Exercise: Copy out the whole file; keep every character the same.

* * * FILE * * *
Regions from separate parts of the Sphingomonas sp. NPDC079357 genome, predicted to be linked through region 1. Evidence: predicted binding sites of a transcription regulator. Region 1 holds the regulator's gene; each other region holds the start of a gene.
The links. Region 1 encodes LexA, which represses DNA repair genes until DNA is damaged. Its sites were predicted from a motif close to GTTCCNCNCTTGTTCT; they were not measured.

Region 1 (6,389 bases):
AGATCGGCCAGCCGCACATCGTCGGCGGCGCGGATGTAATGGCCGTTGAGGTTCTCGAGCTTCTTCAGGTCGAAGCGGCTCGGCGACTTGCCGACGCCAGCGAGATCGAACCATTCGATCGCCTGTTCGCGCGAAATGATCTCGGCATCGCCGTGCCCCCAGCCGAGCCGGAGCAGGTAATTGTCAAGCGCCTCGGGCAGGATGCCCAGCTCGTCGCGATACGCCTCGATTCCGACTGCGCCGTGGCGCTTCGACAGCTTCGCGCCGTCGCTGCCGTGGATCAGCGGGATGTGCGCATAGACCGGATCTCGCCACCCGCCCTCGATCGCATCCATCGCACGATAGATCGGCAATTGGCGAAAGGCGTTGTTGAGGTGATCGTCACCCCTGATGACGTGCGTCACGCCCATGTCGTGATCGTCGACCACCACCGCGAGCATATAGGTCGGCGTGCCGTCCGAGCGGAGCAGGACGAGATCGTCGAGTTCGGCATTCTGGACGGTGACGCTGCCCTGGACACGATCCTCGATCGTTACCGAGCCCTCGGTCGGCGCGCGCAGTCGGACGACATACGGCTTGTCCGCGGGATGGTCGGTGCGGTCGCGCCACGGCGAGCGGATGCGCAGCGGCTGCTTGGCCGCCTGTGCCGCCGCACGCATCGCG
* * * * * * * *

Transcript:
Regions from separate parts of the Sphingomonas sp. NPDC079357 genome, predicted to be linked through region 1. Evidence: predicted binding sites of a transcription regulator. Region 1 holds the regulator's gene; each other region holds the start of a gene.
The links. Region 1 encodes LexA, which represses DNA repair genes until DNA is damaged. Its sites were predicted from a motif close to GTTCCNCNCTTGTTCT; they were not measured.

Region 1 (6,389 bases):
AGATCGGCCAGCCGCACATCGTCGGCGGCGCGGATGTAATGGCCGTTGAGGTTCTCGAGCTTCTTCAGGTCGAAGCGGCTCGGCGACTTGCCGACGCCAGCGAGATCGAACCATTCGATCGCCTGTTCGCGCGAAATGATCTCGGCATCGCCGTGCCCCCAGCCGAGCCGGAGCAGGTAATTGTCAAGCGCCTCGGGCAGGATGCCCAGCTCGTCGCGATACGCCTCGATTCCGACTGCGCCGTGGCGCTTCGACAGCTTCGCGCCGTCGCTGCCGTGGATCAGCGGGATGTGCGCATAGACCGGATCTCGCCACCCGCCCTCGATCGCATCCATCGCACGATAGATCGGCAATTGGCGAAAGGCGTTGTTGAGGTGATCGTCACCCCTGATGACGTGCGTCACGCCCATGTCGTGATCGTCGACCACCACCGCGAGCATATAGGTCGGCGTGCCGTCCGAGCGGAGCAGGACGAGATCGTCGAGTTCGGCATTCTGGACGGTGACGCTGCCCTGGACACGATCCTCGATCGTTACCGAGCCCTCGGTCGGCGCGCGCAGTCGGACGACATACGGCTTGTCCGCGGGATGGTCGGTGCGGTCGCGCCACGGCGAGCGGATGCGCAGCGGCTGCTTGGCCGCCTGTGCCGCCGCACGCATCGCG